Dr. Musselman focused on the effects of a high sugar diet on hyperglycemia and insulin sensitivity in the fruit fly Drosophila melanogaster. Work done with the support of this training grant defined a novel model of type 2 diabetes in the fly. New methods were developed both independently by the trainee as well as in collaboration with core facilities on site. These methods enabled complete characterization of affected flies that compares favorably with methods used to diagnose humans with insulin resistance. Genetic tools were used to rapidly screen pathways that may play a role in the pathophysiology of diet-induced type 2 diabetes, and novel players were identified that were previously unknown to contribute to insulin sensitivity in any organism. Training included significant exposure to human pathophysiology to provide a broad disease-focused context for the fly type 2 diabetes model. Dr. Musselman has four publications (two first author) from this training. She has won several awards, joined the Wash U faculty in 2011, and competed successfully for Diabetes Research Center (DRC) Pilot and Feasibility funding as well as funds from private foundations. In late 2014, Dr. Palanker accepted an attractive startup package and joined the faculty as an Assistant Professor on the tenure track at Binghamton University in New York.
BIRCWH Scholar from 07/01/2011 until 08/30/2014
Hormonal control of diet-induced type 2 diabetes in Drosophila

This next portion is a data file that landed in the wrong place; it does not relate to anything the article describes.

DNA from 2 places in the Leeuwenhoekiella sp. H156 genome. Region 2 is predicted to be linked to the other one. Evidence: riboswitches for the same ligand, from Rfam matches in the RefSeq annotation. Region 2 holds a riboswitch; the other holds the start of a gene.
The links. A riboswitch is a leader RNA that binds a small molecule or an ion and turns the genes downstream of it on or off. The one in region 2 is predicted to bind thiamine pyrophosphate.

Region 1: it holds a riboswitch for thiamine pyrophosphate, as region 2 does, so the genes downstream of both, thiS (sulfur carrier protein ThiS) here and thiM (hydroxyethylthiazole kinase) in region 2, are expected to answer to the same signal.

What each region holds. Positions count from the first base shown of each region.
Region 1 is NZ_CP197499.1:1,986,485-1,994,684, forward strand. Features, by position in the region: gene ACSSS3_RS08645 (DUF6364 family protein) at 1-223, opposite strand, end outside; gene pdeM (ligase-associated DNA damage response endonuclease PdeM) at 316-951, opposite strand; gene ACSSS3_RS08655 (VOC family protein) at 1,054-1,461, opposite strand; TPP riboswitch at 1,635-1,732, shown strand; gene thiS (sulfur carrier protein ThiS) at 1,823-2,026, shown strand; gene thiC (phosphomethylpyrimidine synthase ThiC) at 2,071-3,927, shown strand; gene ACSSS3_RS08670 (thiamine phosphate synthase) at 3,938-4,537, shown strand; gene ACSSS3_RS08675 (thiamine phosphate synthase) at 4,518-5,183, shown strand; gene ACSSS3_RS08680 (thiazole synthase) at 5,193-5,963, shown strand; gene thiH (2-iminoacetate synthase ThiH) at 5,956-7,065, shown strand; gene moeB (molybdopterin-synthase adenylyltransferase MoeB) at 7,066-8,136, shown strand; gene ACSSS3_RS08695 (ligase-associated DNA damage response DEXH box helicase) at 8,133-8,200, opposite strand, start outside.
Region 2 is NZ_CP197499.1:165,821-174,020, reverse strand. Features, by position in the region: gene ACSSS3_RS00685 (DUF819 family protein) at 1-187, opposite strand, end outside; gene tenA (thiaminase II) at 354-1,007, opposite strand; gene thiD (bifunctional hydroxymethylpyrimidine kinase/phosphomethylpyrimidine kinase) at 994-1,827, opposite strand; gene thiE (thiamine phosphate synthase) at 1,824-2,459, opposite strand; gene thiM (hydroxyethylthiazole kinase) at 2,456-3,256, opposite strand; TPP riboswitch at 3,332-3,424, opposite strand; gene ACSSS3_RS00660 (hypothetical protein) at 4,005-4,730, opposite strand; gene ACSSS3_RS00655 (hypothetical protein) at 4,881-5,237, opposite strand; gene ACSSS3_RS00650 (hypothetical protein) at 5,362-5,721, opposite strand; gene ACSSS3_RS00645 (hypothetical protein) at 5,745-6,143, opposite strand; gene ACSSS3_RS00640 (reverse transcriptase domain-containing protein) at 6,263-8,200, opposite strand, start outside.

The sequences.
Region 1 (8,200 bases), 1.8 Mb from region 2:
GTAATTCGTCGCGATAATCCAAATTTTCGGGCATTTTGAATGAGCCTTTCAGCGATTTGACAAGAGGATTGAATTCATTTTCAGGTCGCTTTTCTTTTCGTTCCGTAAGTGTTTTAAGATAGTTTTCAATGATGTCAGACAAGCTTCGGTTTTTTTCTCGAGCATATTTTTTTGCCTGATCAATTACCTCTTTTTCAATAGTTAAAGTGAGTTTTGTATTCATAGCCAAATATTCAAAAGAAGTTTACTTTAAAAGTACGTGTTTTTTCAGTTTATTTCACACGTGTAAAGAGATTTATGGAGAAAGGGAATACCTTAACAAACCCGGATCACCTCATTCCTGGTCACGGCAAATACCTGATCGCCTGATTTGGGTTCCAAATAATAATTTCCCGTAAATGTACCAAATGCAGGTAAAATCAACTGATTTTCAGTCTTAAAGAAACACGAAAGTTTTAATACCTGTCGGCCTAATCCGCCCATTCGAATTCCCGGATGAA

Nuclear hormone receptors (NHRs) play important roles in women’s health and disease. These transcription factors regulate a woman’s risk of developing type 2 diabetes (T2D) and its complications, including cardiovascular defects and infertility, as well as breast, ovarian, and endometrial cancers. We have developed a Drosophila model of T2D where a high sugar diet induces hyperglycemia and insulin resistance in larvae. This model compares favorably with data in rodents and humans where a high glycemic diet is also associated with T2D, particularly in women. I propose to exploit this Drosophila model to understand more about the role of nuclear hormone receptors (NHRs) in T2D. NHRs are of interest to me for several reasons. As described below, NHRs function in insulin resistance and other diseases in women. Their known ligands are hormones and other lipids, and their targets include enzymes with roles in almost every metabolic pathway. NHR expression and activity appear to be central to the larva’s response to high sugar feeding. NHR mRNA levels vary with hyperglycemia and insulin resistance in the fat body. Transcriptional network analysis places NHRs in nodes that appear to control several metabolic pathways in the presence of insulin resistance. I hypothesize that NHRs play a central role in the pathophysiology of diet-induced modeled type 2 diabetes. After characterizing all NHRs via expression and activation analyses, I will ID those receptors most likely to function in insulin sensitivity. Next, I will test NHR loss-of-function in a tissue-specific manner to search for effects on insulin sensitivity. Insight into the interactions between the NHR and insulin signaling pathways is expected to provide insight into female-specific mechanisms of type 2 diabetes.